DANVILLE — The first time Larry Owen flew in a hot-air balloon, high above Vermilion County in 1989 at the Oldsmobile Balloon Classic, he was struck by the calmness.
Ballooning is a uniquely exciting and serene experience, he said. On the ground, the pilot blasts fire into the balloon from its loud propane burner. As the basket rises in the air, though, the feeling becomes serene. Because the balloon is propelled by the wind and not a noisy motor, the riders don’t even feel the breeze, he said.
“It’s very peaceful,” Owen said. “By the end of the weekend, I said, I’ve gotta get me one of these.”
The hobby of hot-air ballooning grabbed hold of Owen and many other Danville natives, including Dean Carlton, during the days of the Oldsmobile Classic, which ended in 2002. After Carlton’s first flight, he quickly became a certified pilot and bought a balloon. Ballooning isn’t a solitary activity, either, because a pilot needs at least one crew mate, but four to five is ideal.
Eventually, his wife and son became pilots as well, and that hobby turned into a family activity. For years, much of the Carltons’ calendar is now planned around balloon festivals.
They’ve made friends in Danville and far beyond through the ballooning community, and after the Oldsmobile Balloon Classic was canceled in 2002, he was at the forefront of bringing a new festival, Balloons Over Vermilion, to Danville in 2016.
Last year, though, Carlton and his ballooning friends barely flew at all. Festivals across the country, including Balloons Over Vermilion, were canceled.
“It’s depressing,” Carlton said. “Along with all the other things that COVID brought, that we didn’t get to do, almost all of our summer is planned around ballooning. All of our family vacations, for the most part, are ballooning related. The absolute worst was, we have friends from across the world that ballooning has brought us together with. Other than Facebook, the only way we get to talk to them is at events.”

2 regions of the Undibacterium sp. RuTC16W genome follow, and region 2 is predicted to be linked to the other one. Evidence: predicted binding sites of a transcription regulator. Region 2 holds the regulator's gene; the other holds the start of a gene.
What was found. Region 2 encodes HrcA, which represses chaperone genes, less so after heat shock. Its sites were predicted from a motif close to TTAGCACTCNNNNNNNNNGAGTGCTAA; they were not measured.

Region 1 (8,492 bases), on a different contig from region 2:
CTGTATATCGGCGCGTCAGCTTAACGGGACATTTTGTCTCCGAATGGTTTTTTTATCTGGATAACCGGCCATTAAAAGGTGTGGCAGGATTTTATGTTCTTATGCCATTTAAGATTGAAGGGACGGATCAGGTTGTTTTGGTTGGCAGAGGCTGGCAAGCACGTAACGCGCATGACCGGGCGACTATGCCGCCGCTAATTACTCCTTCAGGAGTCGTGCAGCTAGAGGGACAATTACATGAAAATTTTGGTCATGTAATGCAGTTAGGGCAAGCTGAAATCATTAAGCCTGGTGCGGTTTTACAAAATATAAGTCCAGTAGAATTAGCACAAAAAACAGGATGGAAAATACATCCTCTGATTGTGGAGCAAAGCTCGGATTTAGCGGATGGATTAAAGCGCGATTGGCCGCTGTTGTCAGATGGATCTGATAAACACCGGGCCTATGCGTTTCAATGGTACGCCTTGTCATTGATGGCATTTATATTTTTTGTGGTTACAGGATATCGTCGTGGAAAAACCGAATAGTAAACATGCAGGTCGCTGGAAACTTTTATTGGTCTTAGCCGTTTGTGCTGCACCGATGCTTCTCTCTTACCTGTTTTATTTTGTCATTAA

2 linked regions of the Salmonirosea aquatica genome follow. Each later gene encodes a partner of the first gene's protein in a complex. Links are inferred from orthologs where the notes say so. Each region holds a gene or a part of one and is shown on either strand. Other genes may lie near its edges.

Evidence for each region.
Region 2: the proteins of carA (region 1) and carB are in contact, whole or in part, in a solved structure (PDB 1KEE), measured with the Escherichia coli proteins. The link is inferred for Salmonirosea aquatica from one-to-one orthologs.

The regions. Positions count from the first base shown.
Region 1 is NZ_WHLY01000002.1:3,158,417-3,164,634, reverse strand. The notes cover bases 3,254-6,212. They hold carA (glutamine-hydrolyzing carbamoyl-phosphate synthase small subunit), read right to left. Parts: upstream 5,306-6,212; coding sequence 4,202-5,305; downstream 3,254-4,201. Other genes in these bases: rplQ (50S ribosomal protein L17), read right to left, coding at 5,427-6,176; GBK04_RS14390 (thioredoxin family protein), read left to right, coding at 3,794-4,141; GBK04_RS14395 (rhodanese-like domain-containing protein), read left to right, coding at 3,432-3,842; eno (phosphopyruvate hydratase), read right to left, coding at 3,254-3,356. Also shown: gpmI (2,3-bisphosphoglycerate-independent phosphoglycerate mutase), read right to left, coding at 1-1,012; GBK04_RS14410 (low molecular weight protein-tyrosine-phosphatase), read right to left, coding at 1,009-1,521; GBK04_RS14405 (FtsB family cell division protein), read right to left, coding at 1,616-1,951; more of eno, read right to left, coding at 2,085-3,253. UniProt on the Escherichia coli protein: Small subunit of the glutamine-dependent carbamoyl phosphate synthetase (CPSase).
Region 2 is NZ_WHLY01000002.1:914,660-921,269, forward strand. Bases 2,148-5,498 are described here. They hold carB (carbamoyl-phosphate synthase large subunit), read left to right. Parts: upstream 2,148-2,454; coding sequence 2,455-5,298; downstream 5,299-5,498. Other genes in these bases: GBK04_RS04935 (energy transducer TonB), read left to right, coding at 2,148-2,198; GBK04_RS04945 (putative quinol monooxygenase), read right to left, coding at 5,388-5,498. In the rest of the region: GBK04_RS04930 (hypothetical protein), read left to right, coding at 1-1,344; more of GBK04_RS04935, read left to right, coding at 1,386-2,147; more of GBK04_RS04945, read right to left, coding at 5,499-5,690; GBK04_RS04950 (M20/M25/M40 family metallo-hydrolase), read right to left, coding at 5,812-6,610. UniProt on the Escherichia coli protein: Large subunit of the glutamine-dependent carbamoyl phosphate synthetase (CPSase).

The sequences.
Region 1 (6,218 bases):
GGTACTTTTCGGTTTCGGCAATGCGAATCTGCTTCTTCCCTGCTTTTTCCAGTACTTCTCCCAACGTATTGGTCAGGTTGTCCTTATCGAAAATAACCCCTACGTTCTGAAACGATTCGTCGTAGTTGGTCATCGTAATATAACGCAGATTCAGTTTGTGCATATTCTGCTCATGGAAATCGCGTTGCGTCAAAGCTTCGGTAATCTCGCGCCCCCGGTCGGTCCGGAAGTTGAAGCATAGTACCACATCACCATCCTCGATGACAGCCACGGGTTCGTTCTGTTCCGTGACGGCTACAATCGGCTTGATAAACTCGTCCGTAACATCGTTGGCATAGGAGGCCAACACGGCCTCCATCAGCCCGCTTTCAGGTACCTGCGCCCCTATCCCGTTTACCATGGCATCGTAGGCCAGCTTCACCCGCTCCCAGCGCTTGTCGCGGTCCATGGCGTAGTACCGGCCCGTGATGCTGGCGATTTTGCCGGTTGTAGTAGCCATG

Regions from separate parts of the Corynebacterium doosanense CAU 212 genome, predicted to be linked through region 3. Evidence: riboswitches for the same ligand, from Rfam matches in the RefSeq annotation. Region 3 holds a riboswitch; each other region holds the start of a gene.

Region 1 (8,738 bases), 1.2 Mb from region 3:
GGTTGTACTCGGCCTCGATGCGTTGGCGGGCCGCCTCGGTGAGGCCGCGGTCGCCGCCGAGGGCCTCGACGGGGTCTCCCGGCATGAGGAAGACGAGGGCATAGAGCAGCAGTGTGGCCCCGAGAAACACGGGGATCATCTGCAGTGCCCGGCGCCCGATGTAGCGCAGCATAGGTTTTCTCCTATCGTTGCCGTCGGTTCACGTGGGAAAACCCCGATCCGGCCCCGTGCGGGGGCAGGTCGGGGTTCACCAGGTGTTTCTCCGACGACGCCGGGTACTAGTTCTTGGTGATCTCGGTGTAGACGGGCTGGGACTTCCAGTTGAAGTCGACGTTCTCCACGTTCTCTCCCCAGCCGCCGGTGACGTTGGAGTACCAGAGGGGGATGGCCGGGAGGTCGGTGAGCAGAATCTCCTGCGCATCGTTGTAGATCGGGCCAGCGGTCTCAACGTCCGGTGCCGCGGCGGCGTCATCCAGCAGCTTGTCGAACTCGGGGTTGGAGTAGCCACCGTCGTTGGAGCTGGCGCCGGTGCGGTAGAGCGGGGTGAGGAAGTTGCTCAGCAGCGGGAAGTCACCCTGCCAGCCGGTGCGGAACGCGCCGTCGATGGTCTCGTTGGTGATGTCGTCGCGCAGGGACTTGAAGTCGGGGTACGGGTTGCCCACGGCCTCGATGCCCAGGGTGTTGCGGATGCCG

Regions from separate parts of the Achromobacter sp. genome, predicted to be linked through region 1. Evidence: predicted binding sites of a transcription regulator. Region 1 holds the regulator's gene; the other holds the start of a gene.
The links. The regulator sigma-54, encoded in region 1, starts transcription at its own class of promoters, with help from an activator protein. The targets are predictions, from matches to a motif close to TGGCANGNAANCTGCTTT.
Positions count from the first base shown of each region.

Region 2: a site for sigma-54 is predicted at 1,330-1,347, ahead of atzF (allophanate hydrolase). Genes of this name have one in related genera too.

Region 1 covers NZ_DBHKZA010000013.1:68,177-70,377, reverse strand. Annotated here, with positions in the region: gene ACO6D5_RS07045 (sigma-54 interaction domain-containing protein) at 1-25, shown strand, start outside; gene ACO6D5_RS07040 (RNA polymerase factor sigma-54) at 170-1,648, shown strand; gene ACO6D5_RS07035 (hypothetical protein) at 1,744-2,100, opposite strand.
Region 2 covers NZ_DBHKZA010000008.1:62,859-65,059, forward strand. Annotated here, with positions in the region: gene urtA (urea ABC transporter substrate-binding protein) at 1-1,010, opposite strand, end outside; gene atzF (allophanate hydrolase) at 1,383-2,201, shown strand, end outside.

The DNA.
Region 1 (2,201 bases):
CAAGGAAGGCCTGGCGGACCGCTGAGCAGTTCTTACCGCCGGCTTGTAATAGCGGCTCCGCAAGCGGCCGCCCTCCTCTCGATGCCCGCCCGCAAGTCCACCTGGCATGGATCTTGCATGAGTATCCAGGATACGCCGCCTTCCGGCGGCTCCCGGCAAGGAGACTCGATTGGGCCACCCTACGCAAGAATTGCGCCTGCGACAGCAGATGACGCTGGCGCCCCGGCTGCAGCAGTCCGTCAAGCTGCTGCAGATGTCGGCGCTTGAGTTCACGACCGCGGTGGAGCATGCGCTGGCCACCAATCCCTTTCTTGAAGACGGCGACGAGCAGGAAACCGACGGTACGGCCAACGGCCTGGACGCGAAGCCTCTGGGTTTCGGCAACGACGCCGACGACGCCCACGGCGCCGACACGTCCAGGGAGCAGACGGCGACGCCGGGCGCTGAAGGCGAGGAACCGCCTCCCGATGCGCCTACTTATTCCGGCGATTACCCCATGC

This year, Owen, Carlton and the ballooning community are back in their baskets, and Balloons Over Vermilion will be back, with some modifications. A few changes are COVID-19 related, including the fact that the shuttle service from Danville will not be in place. Because balloons can’t fly during the day because of heat transfer from the ground, the event is adding carnival rides, games, and additional food vendors to keep people around all day long.
Carlton is simply happy to be flying again, and to expose others to the hobby he latched on to decades ago.
“You get the thrill of leaving the ground, but it’s not like a jet throwing you back in the seat,” Carlton said. “I have flown well over 800 flights. It’s still exciting to me. I still get the giggle in my belly at 15 feet off the ground. It’s really hard to describe how that feels. Scary, it’s not. It’s exciting. For the most part, you’re standing still. The world is just moving underneath you.”